I added more money because I wanted better picture quality, more characters, and more locations. I don’t think it is a bright idea to use one’s personal money to make a movie. It is best to source for funding because that keeps you on your toes and you will want to repay the money that you borrowed. More money means that you can do more, it doesn’t necessarily translate that way but money helps. Sometimes, the difference between a television movie and a cinema bound movie is money. Money is so important in the film industry and we have to find a way to pull the money. Even icons like Spike Lee went through all this – they have to look for money.”
Working on ‘76 as Assistant Director to Izu Ojukwu, an award-winning film director is an experience she cherishes. She has shot and directed the documentary movie around the events of ’76 movie, titled 76: Behind the Story which she obliged this reporter to see while travelling through the Ogbomosho axis on the way to Lagos. Yet to be released, the director’s cut itself was like a full-length movie in the visual depth of narration and the emotions that it evoked. Scenes from the movie were juxtaposed with the actual footage and live interviews with the key players of the documented history.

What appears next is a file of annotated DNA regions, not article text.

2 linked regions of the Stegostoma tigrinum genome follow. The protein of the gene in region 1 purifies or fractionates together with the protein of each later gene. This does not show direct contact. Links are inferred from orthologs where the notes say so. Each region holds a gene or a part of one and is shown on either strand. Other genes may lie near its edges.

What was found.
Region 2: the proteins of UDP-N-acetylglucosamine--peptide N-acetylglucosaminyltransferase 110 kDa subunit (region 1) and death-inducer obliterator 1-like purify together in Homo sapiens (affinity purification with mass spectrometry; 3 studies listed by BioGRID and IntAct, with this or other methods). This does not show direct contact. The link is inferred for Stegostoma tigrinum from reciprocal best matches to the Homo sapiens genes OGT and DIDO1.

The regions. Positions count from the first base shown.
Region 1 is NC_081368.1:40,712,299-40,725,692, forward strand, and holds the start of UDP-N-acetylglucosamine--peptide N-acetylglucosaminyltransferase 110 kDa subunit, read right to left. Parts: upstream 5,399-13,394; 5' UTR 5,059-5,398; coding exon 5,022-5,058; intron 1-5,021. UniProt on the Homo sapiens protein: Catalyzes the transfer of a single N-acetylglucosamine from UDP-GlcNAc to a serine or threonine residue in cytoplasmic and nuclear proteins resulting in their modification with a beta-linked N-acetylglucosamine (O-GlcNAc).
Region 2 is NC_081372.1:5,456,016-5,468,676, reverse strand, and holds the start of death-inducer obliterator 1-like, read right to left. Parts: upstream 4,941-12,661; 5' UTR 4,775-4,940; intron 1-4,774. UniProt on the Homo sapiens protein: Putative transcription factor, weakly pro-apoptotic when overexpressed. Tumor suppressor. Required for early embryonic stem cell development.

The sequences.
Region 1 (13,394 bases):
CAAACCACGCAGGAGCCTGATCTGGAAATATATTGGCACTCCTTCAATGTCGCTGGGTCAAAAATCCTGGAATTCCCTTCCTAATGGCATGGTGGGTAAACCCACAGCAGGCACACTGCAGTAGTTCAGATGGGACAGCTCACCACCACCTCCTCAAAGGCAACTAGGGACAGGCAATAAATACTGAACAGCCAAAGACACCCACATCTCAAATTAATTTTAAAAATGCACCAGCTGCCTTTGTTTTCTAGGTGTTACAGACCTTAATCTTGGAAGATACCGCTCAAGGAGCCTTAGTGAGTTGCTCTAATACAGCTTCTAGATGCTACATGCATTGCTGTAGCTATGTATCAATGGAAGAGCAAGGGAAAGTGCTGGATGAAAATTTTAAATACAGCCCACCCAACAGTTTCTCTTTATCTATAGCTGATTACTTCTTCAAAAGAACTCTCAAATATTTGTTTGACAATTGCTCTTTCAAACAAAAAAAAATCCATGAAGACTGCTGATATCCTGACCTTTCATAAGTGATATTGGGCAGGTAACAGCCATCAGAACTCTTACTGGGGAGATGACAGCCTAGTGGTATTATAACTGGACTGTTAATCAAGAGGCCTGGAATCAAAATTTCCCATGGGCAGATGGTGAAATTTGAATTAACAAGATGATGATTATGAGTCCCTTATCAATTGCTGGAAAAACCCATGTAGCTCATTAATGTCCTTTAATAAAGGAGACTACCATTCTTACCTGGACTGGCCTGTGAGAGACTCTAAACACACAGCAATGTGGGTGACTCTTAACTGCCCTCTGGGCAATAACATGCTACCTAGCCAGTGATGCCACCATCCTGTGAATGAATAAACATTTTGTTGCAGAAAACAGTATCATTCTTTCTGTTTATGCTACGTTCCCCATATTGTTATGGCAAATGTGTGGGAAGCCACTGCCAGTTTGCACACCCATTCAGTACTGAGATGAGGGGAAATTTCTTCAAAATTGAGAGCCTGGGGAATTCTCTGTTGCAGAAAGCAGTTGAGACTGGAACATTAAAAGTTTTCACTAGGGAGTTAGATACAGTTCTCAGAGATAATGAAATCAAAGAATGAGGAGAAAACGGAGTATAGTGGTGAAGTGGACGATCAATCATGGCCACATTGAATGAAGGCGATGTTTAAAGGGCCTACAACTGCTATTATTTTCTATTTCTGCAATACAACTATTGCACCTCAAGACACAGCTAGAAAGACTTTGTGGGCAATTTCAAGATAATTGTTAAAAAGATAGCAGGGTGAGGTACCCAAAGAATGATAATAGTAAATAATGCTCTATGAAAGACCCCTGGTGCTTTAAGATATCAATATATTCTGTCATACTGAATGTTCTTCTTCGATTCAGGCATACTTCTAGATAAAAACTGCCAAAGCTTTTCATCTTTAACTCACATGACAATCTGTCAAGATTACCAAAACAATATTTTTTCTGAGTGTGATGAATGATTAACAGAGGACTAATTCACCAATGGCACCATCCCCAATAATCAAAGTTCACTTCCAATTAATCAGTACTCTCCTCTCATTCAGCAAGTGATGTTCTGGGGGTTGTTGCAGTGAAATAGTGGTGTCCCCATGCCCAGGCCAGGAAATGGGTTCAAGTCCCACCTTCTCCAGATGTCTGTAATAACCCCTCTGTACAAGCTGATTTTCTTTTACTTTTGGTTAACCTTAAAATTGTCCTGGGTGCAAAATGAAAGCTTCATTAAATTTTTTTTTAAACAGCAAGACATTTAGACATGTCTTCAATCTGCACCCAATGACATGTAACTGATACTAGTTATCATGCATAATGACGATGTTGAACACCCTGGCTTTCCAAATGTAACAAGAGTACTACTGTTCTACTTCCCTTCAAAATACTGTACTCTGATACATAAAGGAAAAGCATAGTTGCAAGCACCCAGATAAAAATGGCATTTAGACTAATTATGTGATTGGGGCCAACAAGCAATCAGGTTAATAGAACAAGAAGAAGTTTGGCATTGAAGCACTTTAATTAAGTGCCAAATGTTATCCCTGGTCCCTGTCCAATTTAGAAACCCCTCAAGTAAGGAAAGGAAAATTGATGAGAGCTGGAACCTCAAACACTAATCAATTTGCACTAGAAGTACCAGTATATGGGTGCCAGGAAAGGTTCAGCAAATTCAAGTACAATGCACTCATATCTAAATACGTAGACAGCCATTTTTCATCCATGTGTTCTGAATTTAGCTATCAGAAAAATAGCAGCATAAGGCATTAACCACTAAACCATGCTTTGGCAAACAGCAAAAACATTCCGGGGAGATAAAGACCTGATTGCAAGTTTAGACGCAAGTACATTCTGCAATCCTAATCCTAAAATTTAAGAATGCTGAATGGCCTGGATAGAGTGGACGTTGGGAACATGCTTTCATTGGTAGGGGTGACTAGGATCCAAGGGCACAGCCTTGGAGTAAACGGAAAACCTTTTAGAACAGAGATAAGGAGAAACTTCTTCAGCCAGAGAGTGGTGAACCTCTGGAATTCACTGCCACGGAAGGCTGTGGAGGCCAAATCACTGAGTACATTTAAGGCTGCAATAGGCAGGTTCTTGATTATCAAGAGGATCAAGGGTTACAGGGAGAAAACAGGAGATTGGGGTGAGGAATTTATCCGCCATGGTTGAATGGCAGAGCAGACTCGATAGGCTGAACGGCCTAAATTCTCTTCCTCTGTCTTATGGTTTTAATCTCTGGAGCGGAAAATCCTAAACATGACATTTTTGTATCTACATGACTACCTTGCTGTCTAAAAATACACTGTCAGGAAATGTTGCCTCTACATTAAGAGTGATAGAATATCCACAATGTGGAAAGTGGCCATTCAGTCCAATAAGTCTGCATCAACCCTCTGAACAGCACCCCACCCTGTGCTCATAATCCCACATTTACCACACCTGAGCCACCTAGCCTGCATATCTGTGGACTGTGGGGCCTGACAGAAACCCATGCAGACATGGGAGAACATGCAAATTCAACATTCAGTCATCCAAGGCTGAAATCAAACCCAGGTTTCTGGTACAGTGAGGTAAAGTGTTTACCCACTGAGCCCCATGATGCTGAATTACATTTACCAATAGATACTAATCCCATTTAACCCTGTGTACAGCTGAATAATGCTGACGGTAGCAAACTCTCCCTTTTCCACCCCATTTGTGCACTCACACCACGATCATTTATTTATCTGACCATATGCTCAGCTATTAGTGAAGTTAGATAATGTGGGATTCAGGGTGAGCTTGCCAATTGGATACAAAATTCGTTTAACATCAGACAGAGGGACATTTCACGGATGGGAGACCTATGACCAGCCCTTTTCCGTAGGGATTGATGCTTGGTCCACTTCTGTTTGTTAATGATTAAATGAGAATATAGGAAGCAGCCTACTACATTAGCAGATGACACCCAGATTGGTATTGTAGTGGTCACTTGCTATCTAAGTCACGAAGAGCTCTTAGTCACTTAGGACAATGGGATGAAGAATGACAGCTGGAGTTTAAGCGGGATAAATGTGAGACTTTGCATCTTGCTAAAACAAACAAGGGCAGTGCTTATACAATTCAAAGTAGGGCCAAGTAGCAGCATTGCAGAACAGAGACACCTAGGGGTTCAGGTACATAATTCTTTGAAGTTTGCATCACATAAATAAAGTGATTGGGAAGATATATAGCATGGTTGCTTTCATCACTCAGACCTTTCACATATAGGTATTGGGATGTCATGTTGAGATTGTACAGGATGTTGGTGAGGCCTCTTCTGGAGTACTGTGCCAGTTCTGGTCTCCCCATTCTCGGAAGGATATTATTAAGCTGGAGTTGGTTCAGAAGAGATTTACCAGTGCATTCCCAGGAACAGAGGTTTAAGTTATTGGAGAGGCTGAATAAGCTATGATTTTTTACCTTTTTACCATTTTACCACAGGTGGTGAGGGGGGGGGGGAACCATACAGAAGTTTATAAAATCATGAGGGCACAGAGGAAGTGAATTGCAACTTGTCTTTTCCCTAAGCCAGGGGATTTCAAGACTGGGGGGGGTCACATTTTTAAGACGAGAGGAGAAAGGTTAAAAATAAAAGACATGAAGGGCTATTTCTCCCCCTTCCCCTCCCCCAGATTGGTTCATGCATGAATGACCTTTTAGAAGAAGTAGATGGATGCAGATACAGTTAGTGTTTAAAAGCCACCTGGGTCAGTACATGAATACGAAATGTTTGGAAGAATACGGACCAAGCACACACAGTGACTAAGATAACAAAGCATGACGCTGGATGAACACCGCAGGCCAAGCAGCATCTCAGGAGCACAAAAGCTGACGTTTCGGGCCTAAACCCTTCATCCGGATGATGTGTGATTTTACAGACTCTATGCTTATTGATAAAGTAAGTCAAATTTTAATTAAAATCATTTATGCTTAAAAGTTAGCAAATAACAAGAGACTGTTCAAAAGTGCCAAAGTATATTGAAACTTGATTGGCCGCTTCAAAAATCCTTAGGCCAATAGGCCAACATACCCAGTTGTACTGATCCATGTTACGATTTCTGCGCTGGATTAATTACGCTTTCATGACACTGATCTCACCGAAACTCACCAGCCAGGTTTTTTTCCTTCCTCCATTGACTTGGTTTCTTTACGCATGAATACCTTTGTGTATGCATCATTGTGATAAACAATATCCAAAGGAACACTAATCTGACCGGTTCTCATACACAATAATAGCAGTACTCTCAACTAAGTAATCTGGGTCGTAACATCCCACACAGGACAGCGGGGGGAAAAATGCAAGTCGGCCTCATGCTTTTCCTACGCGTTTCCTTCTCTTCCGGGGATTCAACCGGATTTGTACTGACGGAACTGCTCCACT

“Izu Ojukwu holds a very special place in my heart,’’ she said as she recounted her experience with the period movie. “I worked with him in Alero Symphony and I was an assistant director but Izu made me look deeper. He is very big on details, wanting to know what the extras are doing. Izu taught me not to compromise but to take my work seriously because he says the film lives forever. 76 was a period piece so we had to start looking for things like newspaper clippings, cars and then we did a documentary on 76 where I interviewed the wives of the alleged coup plotters and the man who signed the death warrant of the said coup plotters, General Olusegun Obasanjo. I was able to see the perspective of the women and the former Head of State and both sides had good points. It is left for the audience to decide what they really think about the whole situation.’’
Osunkojo is one of the 17 female directors that form the subjects of the book, “Ladies Calling The Shots’’ written by Niran Adedokun. The book is described by the Lagos State Commissioner for Tourism, Arts and Culture, Steve Ayorinde as “a telling testimony about women who stood up to be counted behind the camera and succeeded in using their lenses to define the trajectory of a home-grown industry.’’